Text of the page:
Scientists from Nanyang Technological University, Singapore (NTU Singapore), Singapore University of Technology and Design (SUTD), and Khoo Teck Puat Hospital (KTPH) have created a novel method in which fresh and frozen vegetables are used to produce “food inks.” These inks preserve the flavor and nutrition better than the current techniques.
Representative images of 3D printed shapes with five formulations of one food ink type, images with a box drawn around them represent the optimized formulations of the inks. Print scores represented on the top right corner assessed by shape fidelity and shape stability. Image Credit: Singapore University of Technology and Design/Nanyang Technological University, Singapore/Khoo Teck Puat Hospital.
Food inks are commonly produced from pureed foods in semi-solid or liquid form, then these inks are 3D-printed by extrusion from a nozzle, and organized in a layer-by-layer fashion.
Pureed foods are generally given to patients who experience swallowing difficulties, called dysphagia. Healthcare professionals have utilized silicone molds to shape pureed foods so as to present the food in a more visually appetizing way. But this process is time- and labor-intensive, and need storage.
Although 3D food printing implies food can be simply produced in a required shape and texture in a shorter period, the dehydrated food and freeze-dried powders used as food inks generally contain a high percentage of food additives like hydrocolloids (HCs) to stabilize the ink and allow a smoother printing process.
High levels of HCs generally alter the aroma, texture, and taste of the printed food, rendering it unappetizing to patients suffering from dysphagia. This may result in decreased food consumption and malnutrition among these patients.
To deal with this challenge, the researchers investigated several combinations of fresh and frozen vegetables to stabilize the food inks. They preserved the nutrition of the printed food more optimally and also made it tastier. This new technique of making food inks is believed to boost meal consumption by patients and contribute positively to their mental state of mind and physical health.
The team also found that vegetables could be widely classified into three categories with each vegetable needing a different hydrocolloid treatment to become printable. For example, bok choy, carrot, garden pea, and bok choy were selected as representatives in all the categories, eliminating the need for HCs, one type of HC, and two types of HCs, in that order, as shown in the above image.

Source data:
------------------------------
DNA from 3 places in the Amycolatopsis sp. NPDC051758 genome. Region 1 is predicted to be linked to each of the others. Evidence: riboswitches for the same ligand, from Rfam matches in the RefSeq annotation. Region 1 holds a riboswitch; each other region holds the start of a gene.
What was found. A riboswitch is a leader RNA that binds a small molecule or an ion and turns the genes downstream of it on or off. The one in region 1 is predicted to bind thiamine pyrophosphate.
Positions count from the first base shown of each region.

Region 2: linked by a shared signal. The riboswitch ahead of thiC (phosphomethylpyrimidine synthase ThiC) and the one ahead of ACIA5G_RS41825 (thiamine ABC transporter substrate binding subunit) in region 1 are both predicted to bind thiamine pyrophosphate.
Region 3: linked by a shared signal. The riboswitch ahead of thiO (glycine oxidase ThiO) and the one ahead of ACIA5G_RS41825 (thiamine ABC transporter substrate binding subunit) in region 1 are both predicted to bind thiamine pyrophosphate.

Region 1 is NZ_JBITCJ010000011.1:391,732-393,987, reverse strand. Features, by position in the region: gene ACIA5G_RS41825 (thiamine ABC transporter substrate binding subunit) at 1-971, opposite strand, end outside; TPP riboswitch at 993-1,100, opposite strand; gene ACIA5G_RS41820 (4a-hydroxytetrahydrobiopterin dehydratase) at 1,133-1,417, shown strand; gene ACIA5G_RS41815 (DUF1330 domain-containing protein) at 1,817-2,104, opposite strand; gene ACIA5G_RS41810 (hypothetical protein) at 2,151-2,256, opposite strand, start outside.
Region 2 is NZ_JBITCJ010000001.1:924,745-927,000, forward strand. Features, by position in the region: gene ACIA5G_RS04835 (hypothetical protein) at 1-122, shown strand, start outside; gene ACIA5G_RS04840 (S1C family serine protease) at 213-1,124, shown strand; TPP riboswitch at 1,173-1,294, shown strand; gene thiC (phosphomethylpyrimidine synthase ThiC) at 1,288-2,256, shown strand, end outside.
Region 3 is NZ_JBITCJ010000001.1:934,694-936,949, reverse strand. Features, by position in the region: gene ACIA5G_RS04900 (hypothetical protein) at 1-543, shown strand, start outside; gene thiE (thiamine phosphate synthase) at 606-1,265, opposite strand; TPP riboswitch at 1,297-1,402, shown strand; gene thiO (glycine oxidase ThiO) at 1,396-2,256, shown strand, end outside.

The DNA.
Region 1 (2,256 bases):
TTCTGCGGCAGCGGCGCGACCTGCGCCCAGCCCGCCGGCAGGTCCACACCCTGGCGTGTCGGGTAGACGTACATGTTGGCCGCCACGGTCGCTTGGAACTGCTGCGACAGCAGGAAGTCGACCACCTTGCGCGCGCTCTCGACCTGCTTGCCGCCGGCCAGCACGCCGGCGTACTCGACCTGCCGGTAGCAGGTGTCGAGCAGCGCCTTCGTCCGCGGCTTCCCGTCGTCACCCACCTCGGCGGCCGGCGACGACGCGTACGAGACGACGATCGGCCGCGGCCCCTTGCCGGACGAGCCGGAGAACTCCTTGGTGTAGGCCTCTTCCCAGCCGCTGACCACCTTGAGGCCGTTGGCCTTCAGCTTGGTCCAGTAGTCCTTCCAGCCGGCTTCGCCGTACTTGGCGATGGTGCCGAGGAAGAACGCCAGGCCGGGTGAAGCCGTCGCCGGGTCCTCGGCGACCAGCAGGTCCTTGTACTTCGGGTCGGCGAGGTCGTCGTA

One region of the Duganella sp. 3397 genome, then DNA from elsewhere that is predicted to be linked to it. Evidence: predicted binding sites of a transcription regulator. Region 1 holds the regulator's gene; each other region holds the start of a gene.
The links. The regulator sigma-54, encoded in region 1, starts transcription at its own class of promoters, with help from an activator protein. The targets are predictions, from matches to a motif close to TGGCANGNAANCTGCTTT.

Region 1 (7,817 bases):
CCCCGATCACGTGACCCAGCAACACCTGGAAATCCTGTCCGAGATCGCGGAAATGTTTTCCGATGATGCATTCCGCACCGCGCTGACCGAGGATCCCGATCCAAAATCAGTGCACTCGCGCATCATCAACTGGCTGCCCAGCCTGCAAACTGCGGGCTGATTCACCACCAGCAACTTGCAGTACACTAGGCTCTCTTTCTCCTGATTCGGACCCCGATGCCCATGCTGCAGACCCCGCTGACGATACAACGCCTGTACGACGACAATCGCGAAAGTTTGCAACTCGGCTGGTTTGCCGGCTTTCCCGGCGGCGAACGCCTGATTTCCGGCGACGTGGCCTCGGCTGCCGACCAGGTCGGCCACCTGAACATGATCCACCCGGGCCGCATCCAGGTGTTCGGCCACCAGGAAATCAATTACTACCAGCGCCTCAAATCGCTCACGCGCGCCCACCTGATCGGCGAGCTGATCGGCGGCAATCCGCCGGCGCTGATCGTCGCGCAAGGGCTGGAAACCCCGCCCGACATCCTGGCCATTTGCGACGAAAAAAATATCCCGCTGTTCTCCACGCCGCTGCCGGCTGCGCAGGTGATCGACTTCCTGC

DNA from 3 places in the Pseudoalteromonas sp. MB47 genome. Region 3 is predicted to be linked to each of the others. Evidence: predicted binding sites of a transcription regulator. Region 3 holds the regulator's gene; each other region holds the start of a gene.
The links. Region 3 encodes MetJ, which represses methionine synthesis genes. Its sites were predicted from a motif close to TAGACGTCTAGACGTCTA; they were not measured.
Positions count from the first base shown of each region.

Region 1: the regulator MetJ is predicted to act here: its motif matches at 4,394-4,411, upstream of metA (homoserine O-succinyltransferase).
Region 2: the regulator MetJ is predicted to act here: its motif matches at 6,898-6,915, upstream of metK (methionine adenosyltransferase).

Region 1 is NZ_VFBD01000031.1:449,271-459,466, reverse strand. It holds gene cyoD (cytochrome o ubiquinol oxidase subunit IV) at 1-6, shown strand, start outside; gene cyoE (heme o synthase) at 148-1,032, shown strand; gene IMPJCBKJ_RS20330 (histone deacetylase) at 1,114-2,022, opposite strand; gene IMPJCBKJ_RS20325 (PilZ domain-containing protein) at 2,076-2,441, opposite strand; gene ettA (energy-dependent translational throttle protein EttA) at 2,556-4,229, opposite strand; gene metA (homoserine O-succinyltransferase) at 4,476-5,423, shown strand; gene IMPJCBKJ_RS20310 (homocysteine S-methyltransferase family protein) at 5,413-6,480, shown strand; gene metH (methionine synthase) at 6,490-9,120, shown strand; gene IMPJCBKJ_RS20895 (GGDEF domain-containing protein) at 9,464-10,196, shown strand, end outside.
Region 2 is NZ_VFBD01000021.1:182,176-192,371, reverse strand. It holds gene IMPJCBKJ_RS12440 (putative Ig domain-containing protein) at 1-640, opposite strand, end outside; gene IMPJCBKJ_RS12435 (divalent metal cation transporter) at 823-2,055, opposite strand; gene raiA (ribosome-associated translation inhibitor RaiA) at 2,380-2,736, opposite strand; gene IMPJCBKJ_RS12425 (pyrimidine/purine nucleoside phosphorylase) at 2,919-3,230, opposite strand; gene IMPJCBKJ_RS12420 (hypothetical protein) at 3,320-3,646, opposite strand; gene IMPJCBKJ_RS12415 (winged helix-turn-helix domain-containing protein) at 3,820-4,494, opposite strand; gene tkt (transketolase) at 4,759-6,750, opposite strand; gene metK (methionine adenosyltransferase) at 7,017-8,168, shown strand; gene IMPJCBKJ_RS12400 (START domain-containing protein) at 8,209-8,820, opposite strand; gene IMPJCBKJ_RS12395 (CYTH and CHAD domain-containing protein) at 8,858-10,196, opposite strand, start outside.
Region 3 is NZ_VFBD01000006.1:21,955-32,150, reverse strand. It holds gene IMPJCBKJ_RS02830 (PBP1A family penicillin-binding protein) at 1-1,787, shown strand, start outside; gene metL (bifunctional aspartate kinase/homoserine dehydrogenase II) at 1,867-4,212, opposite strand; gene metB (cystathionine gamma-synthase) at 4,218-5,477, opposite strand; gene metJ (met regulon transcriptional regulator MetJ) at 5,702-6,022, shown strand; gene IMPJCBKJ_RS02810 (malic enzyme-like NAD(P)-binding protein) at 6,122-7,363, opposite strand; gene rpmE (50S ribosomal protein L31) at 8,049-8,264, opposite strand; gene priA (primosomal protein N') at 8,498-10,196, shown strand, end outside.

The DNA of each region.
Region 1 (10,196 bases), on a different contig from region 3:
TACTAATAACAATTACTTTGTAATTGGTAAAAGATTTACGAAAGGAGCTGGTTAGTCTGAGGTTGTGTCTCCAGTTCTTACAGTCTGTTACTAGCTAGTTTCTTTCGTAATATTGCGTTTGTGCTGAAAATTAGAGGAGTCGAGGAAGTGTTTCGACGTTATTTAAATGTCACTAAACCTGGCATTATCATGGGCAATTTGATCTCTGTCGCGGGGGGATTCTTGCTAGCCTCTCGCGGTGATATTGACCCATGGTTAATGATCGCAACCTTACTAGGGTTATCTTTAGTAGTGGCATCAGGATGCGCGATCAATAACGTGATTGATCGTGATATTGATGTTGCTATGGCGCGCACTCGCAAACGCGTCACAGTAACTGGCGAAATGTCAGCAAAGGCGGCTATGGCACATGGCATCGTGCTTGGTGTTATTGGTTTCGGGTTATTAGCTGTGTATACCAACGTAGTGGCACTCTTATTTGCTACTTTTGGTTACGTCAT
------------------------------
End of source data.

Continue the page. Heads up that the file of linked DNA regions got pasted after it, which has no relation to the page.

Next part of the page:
Our technology helps to provide dysphagic patients with adequate nutrient-rich and safe diets. Their feeding is more dignified, enabling them to socialise and consume meals that look, feel and taste like regular food.”
Yi Zhang, Principal Investigator and Professor, Nanyang Technological University
Professor Zhang continued, “Our method of 3D printing fresh vegetables can be used easily in hospitals, nursing homes, daycare centers for the aging population with dysphagia and other swallowing disorders. Our research is also another step forward in digital gastronomy, where we can cater to specific requirements prescribed by dieticians, such as nutrition customization and visual appeal.”
The next frontier of additive manufacturing is 3D food printing. As the 3D food printing landscape is increasingly evolving, we are excited to continue pushing the boundaries of this industry to find innovative solutions for global issues such as food security and sustainability.”
Chua Chee Kai, Study Corresponding Author and Head of Pillar, Engineering Product Development, Singapore University of Technology and Design
Chee Kai is also a professor at the Singapore University of Technology and Design.
3D Food Printing is more than a novelty. I believe it will be a viable approach in the near future in providing sustenance and nourishment to our increasing ageing population. Our frail, elderly patients as well as those with swallowing difficulties will be able to enjoy a visually presentable and pleasurable dining experience even with a restrictive diet of smooth pureed dishes.”
Gladys Wong, Co-Principal Investigator and Senior Principal Dietitian, Khoo Teck Puat Hospital
Pant, A., et al. (2021) 3D food printing of fresh vegetables using food hydrocolloids for dysphagic patients. Food Hydrocolloids. doi.org/10.1016/j.foodhyd.2020.106546.